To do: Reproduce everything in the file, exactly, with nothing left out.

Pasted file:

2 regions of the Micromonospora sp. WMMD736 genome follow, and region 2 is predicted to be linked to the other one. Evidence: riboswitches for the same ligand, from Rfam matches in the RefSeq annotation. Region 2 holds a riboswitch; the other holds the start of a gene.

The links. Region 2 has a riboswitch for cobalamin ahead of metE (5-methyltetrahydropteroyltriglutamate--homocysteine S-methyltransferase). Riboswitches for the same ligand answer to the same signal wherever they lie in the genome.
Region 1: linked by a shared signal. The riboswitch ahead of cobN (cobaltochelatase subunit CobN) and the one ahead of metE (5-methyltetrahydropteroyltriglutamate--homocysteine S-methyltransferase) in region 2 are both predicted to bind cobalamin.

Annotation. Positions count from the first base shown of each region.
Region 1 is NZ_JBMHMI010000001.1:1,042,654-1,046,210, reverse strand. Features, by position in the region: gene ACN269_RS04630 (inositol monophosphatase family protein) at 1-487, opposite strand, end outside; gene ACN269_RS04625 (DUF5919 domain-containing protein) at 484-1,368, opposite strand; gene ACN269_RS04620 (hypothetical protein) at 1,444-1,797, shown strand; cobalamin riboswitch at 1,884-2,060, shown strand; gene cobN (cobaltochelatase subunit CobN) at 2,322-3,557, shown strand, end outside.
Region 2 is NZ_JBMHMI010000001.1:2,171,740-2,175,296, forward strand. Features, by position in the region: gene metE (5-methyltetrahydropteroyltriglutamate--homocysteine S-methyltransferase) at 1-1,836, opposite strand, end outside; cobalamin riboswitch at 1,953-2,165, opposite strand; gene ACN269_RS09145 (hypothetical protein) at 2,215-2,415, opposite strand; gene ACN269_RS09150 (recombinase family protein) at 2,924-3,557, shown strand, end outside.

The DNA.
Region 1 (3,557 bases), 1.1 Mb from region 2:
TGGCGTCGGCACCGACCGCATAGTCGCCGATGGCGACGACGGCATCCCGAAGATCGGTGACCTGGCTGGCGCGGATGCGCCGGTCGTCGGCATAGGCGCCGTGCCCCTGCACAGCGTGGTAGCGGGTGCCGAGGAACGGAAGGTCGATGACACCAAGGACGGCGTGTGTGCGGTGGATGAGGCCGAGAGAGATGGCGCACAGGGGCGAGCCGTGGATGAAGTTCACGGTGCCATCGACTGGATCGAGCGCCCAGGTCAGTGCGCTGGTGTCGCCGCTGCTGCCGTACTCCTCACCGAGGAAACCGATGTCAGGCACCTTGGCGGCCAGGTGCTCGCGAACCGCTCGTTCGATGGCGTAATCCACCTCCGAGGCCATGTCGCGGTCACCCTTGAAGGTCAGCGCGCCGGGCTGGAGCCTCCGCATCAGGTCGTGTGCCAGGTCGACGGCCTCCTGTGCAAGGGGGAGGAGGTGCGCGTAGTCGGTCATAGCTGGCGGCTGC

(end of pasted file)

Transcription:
2 regions of the Micromonospora sp. WMMD736 genome follow, and region 2 is predicted to be linked to the other one. Evidence: riboswitches for the same ligand, from Rfam matches in the RefSeq annotation. Region 2 holds a riboswitch; the other holds the start of a gene.

The links. Region 2 has a riboswitch for cobalamin ahead of metE (5-methyltetrahydropteroyltriglutamate--homocysteine S-methyltransferase). Riboswitches for the same ligand answer to the same signal wherever they lie in the genome.
Region 1: linked by a shared signal. The riboswitch ahead of cobN (cobaltochelatase subunit CobN) and the one ahead of metE (5-methyltetrahydropteroyltriglutamate--homocysteine S-methyltransferase) in region 2 are both predicted to bind cobalamin.

Annotation. Positions count from the first base shown of each region.
Region 1 is NZ_JBMHMI010000001.1:1,042,654-1,046,210, reverse strand. Features, by position in the region: gene ACN269_RS04630 (inositol monophosphatase family protein) at 1-487, opposite strand, end outside; gene ACN269_RS04625 (DUF5919 domain-containing protein) at 484-1,368, opposite strand; gene ACN269_RS04620 (hypothetical protein) at 1,444-1,797, shown strand; cobalamin riboswitch at 1,884-2,060, shown strand; gene cobN (cobaltochelatase subunit CobN) at 2,322-3,557, shown strand, end outside.
Region 2 is NZ_JBMHMI010000001.1:2,171,740-2,175,296, forward strand. Features, by position in the region: gene metE (5-methyltetrahydropteroyltriglutamate--homocysteine S-methyltransferase) at 1-1,836, opposite strand, end outside; cobalamin riboswitch at 1,953-2,165, opposite strand; gene ACN269_RS09145 (hypothetical protein) at 2,215-2,415, opposite strand; gene ACN269_RS09150 (recombinase family protein) at 2,924-3,557, shown strand, end outside.

The DNA.
Region 1 (3,557 bases), 1.1 Mb from region 2:
TGGCGTCGGCACCGACCGCATAGTCGCCGATGGCGACGACGGCATCCCGAAGATCGGTGACCTGGCTGGCGCGGATGCGCCGGTCGTCGGCATAGGCGCCGTGCCCCTGCACAGCGTGGTAGCGGGTGCCGAGGAACGGAAGGTCGATGACACCAAGGACGGCGTGTGTGCGGTGGATGAGGCCGAGAGAGATGGCGCACAGGGGCGAGCCGTGGATGAAGTTCACGGTGCCATCGACTGGATCGAGCGCCCAGGTCAGTGCGCTGGTGTCGCCGCTGCTGCCGTACTCCTCACCGAGGAAACCGATGTCAGGCACCTTGGCGGCCAGGTGCTCGCGAACCGCTCGTTCGATGGCGTAATCCACCTCCGAGGCCATGTCGCGGTCACCCTTGAAGGTCAGCGCGCCGGGCTGGAGCCTCCGCATCAGGTCGTGTGCCAGGTCGACGGCCTCCTGTGCAAGGGGGAGGAGGTGCGCGTAGTCGGTCATAGCTGGCGGCTGC